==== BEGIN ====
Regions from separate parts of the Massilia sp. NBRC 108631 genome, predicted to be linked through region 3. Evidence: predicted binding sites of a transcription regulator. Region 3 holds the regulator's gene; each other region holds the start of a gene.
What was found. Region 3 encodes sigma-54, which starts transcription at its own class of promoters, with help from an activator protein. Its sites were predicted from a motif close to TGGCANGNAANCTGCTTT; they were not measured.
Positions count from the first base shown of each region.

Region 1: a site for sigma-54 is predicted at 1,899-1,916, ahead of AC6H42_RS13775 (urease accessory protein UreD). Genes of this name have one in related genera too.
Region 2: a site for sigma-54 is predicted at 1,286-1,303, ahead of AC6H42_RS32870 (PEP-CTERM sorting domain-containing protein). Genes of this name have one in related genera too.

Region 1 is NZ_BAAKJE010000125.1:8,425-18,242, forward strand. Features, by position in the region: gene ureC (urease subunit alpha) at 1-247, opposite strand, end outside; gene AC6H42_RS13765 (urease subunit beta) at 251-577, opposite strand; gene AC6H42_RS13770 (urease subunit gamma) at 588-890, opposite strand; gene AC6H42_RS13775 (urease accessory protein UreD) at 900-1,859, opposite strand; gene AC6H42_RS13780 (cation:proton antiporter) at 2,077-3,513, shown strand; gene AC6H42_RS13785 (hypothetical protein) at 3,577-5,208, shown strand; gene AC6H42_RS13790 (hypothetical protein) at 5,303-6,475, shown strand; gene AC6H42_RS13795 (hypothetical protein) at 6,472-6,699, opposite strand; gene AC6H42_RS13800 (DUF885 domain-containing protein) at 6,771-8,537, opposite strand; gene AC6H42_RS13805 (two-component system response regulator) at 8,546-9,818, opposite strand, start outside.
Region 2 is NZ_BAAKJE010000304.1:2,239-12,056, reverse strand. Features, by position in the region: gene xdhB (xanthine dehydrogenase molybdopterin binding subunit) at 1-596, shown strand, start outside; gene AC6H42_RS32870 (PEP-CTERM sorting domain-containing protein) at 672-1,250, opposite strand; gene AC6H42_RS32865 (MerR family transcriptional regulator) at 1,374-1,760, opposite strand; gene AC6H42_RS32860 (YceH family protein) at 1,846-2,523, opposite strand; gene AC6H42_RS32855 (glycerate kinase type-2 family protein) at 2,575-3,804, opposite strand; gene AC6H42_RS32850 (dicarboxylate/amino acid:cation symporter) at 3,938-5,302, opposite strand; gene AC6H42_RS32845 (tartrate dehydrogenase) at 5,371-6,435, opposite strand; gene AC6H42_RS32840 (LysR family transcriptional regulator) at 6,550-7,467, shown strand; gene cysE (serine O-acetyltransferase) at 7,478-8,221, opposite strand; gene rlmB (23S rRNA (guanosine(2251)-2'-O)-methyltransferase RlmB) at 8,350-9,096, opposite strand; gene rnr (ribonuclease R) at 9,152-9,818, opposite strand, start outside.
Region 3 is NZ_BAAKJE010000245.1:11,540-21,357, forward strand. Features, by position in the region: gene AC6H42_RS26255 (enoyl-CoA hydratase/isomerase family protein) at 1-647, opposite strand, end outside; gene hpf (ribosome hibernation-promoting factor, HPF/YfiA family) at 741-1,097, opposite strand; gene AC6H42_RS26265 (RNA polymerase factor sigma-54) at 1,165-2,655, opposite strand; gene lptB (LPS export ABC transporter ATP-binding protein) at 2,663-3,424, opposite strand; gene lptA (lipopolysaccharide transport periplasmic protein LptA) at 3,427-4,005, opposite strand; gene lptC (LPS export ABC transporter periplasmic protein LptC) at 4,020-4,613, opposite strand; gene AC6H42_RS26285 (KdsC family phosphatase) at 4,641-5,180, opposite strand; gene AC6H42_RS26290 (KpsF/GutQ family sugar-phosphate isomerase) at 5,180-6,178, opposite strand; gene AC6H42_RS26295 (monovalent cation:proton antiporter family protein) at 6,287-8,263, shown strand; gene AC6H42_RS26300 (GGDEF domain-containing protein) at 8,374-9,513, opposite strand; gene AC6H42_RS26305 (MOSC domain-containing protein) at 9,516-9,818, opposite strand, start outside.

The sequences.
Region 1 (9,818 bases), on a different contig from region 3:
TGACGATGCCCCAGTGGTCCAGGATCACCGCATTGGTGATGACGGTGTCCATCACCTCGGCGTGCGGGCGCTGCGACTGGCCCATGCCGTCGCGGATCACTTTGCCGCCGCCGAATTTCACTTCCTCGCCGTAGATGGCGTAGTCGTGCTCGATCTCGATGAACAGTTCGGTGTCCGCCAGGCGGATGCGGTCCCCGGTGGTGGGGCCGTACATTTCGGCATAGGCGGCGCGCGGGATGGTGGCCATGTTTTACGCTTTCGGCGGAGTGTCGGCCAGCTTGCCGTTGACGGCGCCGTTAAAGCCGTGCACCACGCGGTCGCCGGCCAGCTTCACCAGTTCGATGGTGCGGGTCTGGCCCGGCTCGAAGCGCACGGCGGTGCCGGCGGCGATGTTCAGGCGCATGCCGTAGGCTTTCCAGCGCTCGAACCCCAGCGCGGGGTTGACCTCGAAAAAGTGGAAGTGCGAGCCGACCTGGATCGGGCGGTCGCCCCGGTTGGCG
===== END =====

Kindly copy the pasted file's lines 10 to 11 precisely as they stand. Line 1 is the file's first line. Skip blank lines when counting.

Region 1 (9,818 bases), on a different contig from region 3:
TGACGATGCCCCAGTGGTCCAGGATCACCGCATTGGTGATGACGGTGTCCATCACCTCGGCGTGCGGGCGCTGCGACTGGCCCATGCCGTCGCGGATCACTTTGCCGCCGCCGAATTTCACTTCCTCGCCGTAGATGGCGTAGTCGTGCTCGATCTCGATGAACAGTTCGGTGTCCGCCAGGCGGATGCGGTCCCCGGTGGTGGGGCCGTACATTTCGGCATAGGCGGCGCGCGGGATGGTGGCCATGTTTTACGCTTTCGGCGGAGTGTCGGCCAGCTTGCCGTTGACGGCGCCGTTAAAGCCGTGCACCACGCGGTCGCCGGCCAGCTTCACCAGTTCGATGGTGCGGGTCTGGCCCGGCTCGAAGCGCACGGCGGTGCCGGCGGCGATGTTCAGGCGCATGCCGTAGGCTTTCCAGCGCTCGAACCCCAGCGCGGGGTTGACCTCGAAAAAGTGGAAGTGCGAGCCGACCTGGATCGGGCGGTCGCCCCGGTTGGCG